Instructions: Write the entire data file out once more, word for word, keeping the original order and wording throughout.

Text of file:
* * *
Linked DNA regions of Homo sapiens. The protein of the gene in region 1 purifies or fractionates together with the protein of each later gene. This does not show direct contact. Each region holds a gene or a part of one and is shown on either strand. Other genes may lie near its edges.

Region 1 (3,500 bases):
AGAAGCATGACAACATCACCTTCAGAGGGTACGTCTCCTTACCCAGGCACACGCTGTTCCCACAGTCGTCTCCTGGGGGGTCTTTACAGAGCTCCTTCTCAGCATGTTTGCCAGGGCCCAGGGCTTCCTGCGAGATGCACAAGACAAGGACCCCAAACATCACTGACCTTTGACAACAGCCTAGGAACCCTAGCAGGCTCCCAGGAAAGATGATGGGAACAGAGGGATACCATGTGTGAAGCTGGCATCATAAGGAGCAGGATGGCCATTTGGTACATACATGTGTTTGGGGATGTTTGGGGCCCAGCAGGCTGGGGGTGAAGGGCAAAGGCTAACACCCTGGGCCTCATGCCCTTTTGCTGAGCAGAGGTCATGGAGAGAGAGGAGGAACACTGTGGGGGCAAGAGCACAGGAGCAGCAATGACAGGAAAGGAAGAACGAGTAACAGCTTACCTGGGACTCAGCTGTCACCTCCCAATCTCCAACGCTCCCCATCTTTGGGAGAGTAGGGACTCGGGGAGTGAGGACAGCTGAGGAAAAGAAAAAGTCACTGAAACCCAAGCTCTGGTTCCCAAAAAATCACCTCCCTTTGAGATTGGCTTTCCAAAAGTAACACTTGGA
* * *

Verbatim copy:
Linked DNA regions of Homo sapiens. The protein of the gene in region 1 purifies or fractionates together with the protein of each later gene. This does not show direct contact. Each region holds a gene or a part of one and is shown on either strand. Other genes may lie near its edges.

Region 1 (3,500 bases):
AGAAGCATGACAACATCACCTTCAGAGGGTACGTCTCCTTACCCAGGCACACGCTGTTCCCACAGTCGTCTCCTGGGGGGTCTTTACAGAGCTCCTTCTCAGCATGTTTGCCAGGGCCCAGGGCTTCCTGCGAGATGCACAAGACAAGGACCCCAAACATCACTGACCTTTGACAACAGCCTAGGAACCCTAGCAGGCTCCCAGGAAAGATGATGGGAACAGAGGGATACCATGTGTGAAGCTGGCATCATAAGGAGCAGGATGGCCATTTGGTACATACATGTGTTTGGGGATGTTTGGGGCCCAGCAGGCTGGGGGTGAAGGGCAAAGGCTAACACCCTGGGCCTCATGCCCTTTTGCTGAGCAGAGGTCATGGAGAGAGAGGAGGAACACTGTGGGGGCAAGAGCACAGGAGCAGCAATGACAGGAAAGGAAGAACGAGTAACAGCTTACCTGGGACTCAGCTGTCACCTCCCAATCTCCAACGCTCCCCATCTTTGGGAGAGTAGGGACTCGGGGAGTGAGGACAGCTGAGGAAAAGAAAAAGTCACTGAAACCCAAGCTCTGGTTCCCAAAAAATCACCTCCCTTTGAGATTGGCTTTCCAAAAGTAACACTTGGA